If performance management is all about driving continuous improvement in productivity and quality—and helping employees strike a balance toggling back and forth between speed and mindfulness—where does creative work fit into the puzzle?
We know that creative work can be extremely valuable. But how can you possibly performance-manage creativity? How long should it take to come up with an idea? How do you measure whether the idea is good, very good, or excellent?
We typically think of artists, entertainers, writers, inventors, and designers as creative. But there is always the potential to inject creativity into almost any task, responsibility, or project—into any action. Digging a ditch can be creative work, if the ditch digger has the right circumstances, inspiration, and support. Of course, the ditch still must be dug, and on time. That’s the rub.
There are always parameters, for any work, and that includes creative work. A longtime television industry veteran once told me, “Take the writers on a sitcom. They are engaged in a highly creative process. But they have to keep each teleplay inside the twenty-four minutes. They have to work within the characters and backstory of the show. At the end of the day, they need to get a show written, and then write another one. And then another.”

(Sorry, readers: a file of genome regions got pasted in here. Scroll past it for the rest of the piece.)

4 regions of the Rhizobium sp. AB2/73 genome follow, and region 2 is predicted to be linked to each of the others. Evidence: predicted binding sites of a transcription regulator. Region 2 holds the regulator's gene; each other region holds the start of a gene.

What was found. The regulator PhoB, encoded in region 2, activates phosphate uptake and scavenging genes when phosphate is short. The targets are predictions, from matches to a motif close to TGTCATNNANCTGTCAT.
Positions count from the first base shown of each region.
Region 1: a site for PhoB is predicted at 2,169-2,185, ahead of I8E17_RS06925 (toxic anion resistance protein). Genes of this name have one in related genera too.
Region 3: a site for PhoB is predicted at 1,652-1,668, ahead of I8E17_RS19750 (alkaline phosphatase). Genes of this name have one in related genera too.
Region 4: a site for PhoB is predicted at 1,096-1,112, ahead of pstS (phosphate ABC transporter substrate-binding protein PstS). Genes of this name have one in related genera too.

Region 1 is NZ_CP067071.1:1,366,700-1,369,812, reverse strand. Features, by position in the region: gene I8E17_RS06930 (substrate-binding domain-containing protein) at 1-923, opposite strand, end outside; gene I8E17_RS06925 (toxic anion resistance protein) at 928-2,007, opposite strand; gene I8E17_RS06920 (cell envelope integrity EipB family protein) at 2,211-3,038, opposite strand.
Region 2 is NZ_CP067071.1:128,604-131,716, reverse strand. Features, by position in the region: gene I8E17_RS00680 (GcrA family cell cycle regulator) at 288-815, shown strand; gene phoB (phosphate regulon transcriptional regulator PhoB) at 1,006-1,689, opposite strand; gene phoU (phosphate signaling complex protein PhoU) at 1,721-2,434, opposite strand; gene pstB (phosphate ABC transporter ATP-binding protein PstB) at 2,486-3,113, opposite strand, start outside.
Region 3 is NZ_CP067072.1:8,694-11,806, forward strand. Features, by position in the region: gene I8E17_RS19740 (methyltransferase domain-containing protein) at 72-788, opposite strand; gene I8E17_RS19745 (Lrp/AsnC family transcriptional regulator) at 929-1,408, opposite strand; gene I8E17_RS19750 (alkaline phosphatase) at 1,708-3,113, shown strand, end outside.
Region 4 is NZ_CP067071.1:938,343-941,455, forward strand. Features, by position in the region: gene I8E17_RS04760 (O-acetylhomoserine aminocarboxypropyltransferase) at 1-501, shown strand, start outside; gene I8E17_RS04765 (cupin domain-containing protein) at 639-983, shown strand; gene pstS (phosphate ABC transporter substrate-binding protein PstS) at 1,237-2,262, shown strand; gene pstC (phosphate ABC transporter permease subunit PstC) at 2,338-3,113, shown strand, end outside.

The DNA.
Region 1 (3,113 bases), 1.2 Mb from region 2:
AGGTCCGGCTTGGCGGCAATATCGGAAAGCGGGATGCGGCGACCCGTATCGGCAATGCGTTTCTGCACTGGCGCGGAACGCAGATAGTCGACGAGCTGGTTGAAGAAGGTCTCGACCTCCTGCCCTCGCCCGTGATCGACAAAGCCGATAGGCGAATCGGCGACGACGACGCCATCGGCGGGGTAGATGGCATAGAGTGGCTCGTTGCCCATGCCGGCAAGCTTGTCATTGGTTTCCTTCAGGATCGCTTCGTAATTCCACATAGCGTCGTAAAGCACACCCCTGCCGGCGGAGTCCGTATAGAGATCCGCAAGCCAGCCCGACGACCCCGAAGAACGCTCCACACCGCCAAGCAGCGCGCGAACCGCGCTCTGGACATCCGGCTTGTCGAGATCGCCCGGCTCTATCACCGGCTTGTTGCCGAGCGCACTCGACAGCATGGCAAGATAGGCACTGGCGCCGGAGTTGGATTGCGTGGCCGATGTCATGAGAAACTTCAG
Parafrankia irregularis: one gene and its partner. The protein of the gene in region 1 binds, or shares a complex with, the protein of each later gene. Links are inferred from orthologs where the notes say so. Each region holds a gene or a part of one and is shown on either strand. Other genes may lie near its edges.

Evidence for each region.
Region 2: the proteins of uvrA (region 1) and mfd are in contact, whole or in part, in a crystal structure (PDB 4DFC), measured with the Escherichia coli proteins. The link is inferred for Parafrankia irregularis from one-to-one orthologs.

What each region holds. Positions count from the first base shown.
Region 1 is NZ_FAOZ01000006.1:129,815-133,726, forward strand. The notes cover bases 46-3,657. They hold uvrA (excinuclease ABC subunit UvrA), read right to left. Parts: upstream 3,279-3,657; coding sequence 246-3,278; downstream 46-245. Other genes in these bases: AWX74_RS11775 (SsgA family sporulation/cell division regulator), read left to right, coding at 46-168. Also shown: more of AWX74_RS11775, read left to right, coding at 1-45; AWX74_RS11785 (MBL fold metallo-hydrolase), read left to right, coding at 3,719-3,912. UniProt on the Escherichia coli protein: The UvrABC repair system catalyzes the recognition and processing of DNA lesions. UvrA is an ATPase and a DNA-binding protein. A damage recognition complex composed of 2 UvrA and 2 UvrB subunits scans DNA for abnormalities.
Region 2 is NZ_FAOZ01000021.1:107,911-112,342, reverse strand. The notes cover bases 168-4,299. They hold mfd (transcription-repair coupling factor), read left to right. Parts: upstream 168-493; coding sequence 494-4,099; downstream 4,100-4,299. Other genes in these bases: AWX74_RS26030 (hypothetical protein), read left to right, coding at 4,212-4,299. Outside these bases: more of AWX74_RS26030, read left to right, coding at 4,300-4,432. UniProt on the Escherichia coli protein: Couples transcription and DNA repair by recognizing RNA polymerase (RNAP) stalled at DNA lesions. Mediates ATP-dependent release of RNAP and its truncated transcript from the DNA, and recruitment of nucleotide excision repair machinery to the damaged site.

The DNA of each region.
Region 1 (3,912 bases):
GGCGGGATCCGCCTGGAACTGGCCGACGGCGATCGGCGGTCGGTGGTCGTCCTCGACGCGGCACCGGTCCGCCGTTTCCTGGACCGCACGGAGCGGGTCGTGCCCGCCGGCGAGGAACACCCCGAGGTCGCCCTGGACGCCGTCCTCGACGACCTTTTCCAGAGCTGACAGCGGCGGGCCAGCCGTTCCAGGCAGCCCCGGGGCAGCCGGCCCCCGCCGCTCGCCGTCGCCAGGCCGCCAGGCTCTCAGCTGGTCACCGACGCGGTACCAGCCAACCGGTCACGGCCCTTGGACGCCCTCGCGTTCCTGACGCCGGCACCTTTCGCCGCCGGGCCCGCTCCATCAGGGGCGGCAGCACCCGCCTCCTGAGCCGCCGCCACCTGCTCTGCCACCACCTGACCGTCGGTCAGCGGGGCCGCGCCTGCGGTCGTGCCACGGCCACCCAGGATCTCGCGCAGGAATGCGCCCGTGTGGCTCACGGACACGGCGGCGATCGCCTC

Yes, some jobs are more creative than others. But even the most creative jobs have three elements in common with other work:
If you are managing people whose work does not include these three elements, I only have this advice: let your great artist create and let the market decide. For everyone else, when you are managing creatives, these three elements are your toolkit.
The biggest favor you can do for employees doing creative work is keep reminding them of all the stuff that is not within their creative discretion. Take the sitcom example. In every episode, the story must have a beginning, middle, and end. The main character has to want something, be denied it, try even harder, and in the end either get that something or not. That’s the desired outcome. There must be four six-minute acts—that’s the structure and timeframes.
Sometimes, you as the manager may not have a clear goal. Yet. So, you are sending this employee on a creative goose chase of sorts, an exploration. Maybe this is part of your own creative process: you want something to look at, something that might help you imagine what the goal really should be.
If that is what you are doing, then you need to be very clear about that with the employee (and yourself) from the outset. Explain exactly what you have in mind, include the employee in the process. Make it vividly clear to the employee what you do know about the assignment and what role you want them to play in it.
In regular, ongoing 1:1 conversations with your creative employees, or when discussing the creative aspects of an employee’s work: